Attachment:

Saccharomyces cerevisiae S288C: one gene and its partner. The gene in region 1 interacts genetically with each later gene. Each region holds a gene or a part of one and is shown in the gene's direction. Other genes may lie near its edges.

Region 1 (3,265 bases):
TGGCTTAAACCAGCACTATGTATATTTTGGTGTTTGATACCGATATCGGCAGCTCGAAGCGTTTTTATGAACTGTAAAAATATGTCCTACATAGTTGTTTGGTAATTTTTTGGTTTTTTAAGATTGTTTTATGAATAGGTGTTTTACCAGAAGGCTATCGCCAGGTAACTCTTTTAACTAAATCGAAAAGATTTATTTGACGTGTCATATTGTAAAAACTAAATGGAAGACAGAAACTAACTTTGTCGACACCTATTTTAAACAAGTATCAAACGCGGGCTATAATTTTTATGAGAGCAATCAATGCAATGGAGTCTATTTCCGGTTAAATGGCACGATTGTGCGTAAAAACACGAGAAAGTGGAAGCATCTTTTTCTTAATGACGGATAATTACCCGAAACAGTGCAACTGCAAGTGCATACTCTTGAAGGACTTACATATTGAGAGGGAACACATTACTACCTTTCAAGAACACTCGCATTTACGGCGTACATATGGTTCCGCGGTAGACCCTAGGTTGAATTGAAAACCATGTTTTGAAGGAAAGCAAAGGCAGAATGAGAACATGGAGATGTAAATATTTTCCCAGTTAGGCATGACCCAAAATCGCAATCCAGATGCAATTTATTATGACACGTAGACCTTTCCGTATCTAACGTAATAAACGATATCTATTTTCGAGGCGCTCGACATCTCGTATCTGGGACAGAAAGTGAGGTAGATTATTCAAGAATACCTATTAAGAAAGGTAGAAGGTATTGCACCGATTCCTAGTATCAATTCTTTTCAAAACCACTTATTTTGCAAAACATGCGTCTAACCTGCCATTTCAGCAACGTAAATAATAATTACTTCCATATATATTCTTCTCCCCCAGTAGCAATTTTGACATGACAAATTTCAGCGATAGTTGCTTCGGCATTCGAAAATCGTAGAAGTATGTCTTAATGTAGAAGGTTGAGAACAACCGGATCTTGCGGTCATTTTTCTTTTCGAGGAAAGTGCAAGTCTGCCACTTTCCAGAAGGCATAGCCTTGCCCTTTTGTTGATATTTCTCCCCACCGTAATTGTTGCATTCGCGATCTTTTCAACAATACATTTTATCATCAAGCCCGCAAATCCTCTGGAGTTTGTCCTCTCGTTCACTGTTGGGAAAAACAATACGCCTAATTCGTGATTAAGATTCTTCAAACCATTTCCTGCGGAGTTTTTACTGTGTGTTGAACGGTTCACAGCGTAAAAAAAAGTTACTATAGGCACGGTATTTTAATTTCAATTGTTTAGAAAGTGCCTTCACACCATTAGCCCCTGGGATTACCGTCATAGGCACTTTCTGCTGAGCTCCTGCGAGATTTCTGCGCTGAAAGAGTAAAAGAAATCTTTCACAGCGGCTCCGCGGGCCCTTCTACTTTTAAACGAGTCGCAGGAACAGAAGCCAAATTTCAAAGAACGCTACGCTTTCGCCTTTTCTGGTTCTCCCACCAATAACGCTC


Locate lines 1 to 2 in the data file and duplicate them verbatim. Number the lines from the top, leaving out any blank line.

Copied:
Saccharomyces cerevisiae S288C: one gene and its partner. The gene in region 1 interacts genetically with each later gene. Each region holds a gene or a part of one and is shown in the gene's direction. Other genes may lie near its edges.

Region 1 (3,265 bases):